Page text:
National Religious rabbis voice support for Eisner
Rabbi Lau: Soldier who struck protester did wrong, shouldn't be dismissed; Rabbi Levanon: He should be praised.
ELYAKIM LEVANON Photo: Mati Wagner
Several prominent national-religious rabbis have expressed support for Lt.-Col.
Shalom Eisner, the officer who was filmed striking a pro-Palestinian activist in
the face with his M- 16 rifle.
Eisner, who has expressed regret over the
incident, has been suspended until an investigation into the matter is
Rabbi Benny Lau, a widely respected figure in the national-
religious community, said that although it was clear that Eisner “failed in
those moments” in which he struck the activist, the lieutenant-colonel was a
moderate figure with positive values and that he should be cautioned but in no
Referring to Eisner’s regret over the incident,
Lau wrote on his Facebook page “Lt.-Col. Eisner’s remorse allows him to go back
and deal with the complex situation [in the West Bank] and lead himself and his
subordinates to the fitting moral level of the Israeli army.”
criticized both sides of the political debate: The right wing for refusing to
criticize Eisner’s violent actions and the left wing for refusing to take into
consideration the officer’s confrontation of violent right-wing activists, and
his achievements in slowing the “price tag” attack phenomenon.
Levanon, hard-line rabbi of the Samaria region, was even more vehement in his
support for Eisner.
“If we were talking about a settler who had raised
his hands to a lieutenant-colonel, everyone would have asked ‘why didn’t he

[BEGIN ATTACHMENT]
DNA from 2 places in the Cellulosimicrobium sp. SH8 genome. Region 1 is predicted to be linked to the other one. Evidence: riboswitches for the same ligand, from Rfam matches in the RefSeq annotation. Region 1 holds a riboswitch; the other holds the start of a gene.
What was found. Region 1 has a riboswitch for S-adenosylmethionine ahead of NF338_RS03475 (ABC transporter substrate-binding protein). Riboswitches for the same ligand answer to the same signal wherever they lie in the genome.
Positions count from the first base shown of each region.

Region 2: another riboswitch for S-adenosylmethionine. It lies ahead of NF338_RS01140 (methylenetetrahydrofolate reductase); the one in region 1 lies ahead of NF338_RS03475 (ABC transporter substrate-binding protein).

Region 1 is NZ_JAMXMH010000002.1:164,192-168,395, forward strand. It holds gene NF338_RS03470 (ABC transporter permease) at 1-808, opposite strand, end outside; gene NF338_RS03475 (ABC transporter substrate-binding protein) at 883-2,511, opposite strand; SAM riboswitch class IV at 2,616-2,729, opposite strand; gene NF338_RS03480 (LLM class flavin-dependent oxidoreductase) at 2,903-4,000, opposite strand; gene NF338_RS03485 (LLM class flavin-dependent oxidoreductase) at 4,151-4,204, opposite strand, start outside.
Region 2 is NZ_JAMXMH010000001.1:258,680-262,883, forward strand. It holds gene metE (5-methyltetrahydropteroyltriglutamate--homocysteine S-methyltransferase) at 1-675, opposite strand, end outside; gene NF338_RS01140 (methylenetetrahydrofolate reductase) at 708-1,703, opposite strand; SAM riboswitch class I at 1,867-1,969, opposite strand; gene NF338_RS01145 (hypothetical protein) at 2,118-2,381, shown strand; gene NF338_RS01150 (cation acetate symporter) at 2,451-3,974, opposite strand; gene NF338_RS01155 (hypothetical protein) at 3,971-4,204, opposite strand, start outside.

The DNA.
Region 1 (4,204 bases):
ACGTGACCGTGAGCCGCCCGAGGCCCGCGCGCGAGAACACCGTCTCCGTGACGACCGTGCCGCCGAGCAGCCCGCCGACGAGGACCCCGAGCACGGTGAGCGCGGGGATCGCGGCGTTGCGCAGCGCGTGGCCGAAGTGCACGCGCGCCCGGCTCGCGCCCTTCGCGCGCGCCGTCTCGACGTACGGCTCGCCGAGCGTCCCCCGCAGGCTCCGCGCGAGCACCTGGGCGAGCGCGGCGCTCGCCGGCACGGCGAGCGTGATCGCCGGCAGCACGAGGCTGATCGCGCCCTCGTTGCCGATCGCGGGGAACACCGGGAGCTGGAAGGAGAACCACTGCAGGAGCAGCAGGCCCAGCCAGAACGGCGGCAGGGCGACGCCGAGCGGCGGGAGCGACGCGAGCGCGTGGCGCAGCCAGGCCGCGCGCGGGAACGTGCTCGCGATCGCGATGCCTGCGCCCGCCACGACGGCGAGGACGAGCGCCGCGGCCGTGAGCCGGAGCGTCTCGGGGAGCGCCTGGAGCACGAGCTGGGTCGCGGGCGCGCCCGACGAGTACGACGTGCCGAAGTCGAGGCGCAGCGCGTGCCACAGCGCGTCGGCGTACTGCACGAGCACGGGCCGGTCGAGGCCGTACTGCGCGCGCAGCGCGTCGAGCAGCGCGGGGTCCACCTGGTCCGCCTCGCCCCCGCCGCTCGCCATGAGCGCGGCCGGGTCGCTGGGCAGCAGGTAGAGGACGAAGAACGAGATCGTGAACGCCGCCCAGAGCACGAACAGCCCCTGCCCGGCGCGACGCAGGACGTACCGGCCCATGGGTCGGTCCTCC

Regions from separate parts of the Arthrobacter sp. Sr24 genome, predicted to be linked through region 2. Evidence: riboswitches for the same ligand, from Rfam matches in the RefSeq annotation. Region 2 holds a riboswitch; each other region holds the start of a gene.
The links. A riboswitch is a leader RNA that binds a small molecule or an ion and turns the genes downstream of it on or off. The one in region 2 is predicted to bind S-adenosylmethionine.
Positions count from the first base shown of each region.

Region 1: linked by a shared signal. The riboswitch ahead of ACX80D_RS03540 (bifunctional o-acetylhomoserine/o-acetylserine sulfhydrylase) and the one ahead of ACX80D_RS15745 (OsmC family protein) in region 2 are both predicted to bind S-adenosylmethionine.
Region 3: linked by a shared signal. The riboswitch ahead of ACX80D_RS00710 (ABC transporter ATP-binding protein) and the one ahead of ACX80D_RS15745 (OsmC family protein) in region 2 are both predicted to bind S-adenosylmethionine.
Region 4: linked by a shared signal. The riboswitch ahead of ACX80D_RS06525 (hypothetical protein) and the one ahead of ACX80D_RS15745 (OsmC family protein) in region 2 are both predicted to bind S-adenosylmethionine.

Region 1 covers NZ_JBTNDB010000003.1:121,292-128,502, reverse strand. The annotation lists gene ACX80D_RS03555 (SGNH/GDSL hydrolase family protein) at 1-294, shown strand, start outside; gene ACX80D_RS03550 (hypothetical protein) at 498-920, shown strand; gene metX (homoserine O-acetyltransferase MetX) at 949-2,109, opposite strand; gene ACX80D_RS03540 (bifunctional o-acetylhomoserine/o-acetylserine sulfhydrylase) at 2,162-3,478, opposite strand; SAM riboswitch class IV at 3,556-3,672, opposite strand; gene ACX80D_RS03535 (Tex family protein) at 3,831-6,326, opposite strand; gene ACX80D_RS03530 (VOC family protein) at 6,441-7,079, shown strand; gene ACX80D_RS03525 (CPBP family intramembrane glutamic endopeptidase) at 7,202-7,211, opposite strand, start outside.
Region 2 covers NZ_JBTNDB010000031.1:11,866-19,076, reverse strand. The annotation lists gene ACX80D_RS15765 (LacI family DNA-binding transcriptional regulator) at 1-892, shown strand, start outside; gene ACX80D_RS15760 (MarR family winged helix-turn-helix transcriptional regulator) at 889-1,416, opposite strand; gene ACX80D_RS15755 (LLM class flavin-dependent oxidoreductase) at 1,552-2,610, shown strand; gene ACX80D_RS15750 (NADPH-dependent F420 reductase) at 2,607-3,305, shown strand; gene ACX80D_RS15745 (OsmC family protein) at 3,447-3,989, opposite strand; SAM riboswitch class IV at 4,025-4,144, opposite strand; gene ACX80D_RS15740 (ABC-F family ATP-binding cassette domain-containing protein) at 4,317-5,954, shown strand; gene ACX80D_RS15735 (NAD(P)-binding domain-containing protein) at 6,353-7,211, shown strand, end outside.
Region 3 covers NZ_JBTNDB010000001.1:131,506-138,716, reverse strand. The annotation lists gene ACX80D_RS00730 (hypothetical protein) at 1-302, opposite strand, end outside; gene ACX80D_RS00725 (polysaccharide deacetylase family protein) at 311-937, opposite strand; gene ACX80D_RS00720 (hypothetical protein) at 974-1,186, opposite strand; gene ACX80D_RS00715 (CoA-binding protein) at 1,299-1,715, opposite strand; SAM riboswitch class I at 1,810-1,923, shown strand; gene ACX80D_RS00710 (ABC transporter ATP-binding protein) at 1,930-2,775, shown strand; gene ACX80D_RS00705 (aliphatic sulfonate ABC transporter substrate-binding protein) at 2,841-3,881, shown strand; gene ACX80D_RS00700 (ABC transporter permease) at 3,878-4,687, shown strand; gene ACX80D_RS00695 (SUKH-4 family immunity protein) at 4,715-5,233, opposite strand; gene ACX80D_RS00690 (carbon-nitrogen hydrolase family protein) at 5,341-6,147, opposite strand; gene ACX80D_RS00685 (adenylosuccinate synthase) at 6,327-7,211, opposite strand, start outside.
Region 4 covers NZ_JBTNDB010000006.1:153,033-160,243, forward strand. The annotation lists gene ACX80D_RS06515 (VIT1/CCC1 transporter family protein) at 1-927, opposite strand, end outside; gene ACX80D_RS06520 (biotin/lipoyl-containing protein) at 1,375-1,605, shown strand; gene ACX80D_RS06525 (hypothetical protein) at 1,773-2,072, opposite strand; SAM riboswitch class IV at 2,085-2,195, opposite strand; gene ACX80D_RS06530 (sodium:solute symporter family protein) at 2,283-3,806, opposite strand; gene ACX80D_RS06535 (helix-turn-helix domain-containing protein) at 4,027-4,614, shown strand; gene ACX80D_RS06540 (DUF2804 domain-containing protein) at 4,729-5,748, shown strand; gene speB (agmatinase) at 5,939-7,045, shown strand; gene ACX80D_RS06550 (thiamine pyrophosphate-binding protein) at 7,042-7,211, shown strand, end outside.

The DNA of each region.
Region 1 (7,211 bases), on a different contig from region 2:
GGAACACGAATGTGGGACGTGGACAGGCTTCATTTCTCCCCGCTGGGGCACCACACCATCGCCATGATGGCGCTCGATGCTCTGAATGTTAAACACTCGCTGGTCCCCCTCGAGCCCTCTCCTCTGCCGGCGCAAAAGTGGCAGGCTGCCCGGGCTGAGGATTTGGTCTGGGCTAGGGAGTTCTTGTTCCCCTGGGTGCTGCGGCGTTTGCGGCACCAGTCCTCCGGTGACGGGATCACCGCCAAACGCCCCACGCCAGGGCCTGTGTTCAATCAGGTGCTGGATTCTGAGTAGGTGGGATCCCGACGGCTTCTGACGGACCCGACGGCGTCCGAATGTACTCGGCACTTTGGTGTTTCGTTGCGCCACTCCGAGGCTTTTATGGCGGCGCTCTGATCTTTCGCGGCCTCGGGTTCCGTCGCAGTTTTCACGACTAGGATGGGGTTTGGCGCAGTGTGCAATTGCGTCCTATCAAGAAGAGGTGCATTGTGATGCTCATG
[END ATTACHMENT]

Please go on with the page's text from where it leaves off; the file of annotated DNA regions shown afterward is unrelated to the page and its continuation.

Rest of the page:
shoot him in the knees?’ But here, instead of praising this officer, who was
beaten, they condemn him; there’s no greater distortion,” Levanon told Walla
The rabbi also criticized Eisner’s indefinite suspension,
citing the officer’s claims that the same activist had struck him with a stick
shortly before the scenes depicted in the video, breaking two of his fingers and
injuring his wrist.
Former IDF chief rabbi Avihai Rontzki has also
weighed in on the incident, and slammed what he labeled “an instinctive and
impulsive” reaction against an officer who has “given his life everyday for the
sake of the Jewish nation.”
“Correct, it doesn’t look good and the
officer himself acknowledges that he made a mistake,” said Rontzki, “but they
edited the video so that you couldn’t see that he was attacked and that they
broke his hand. They need to look at the big picture.”
Rontzki, like Lau,
said that Eisner should be reprimanded but that he should be allowed to continue
to serve in the army, and also said that the incident should have been
investigated before suspending him.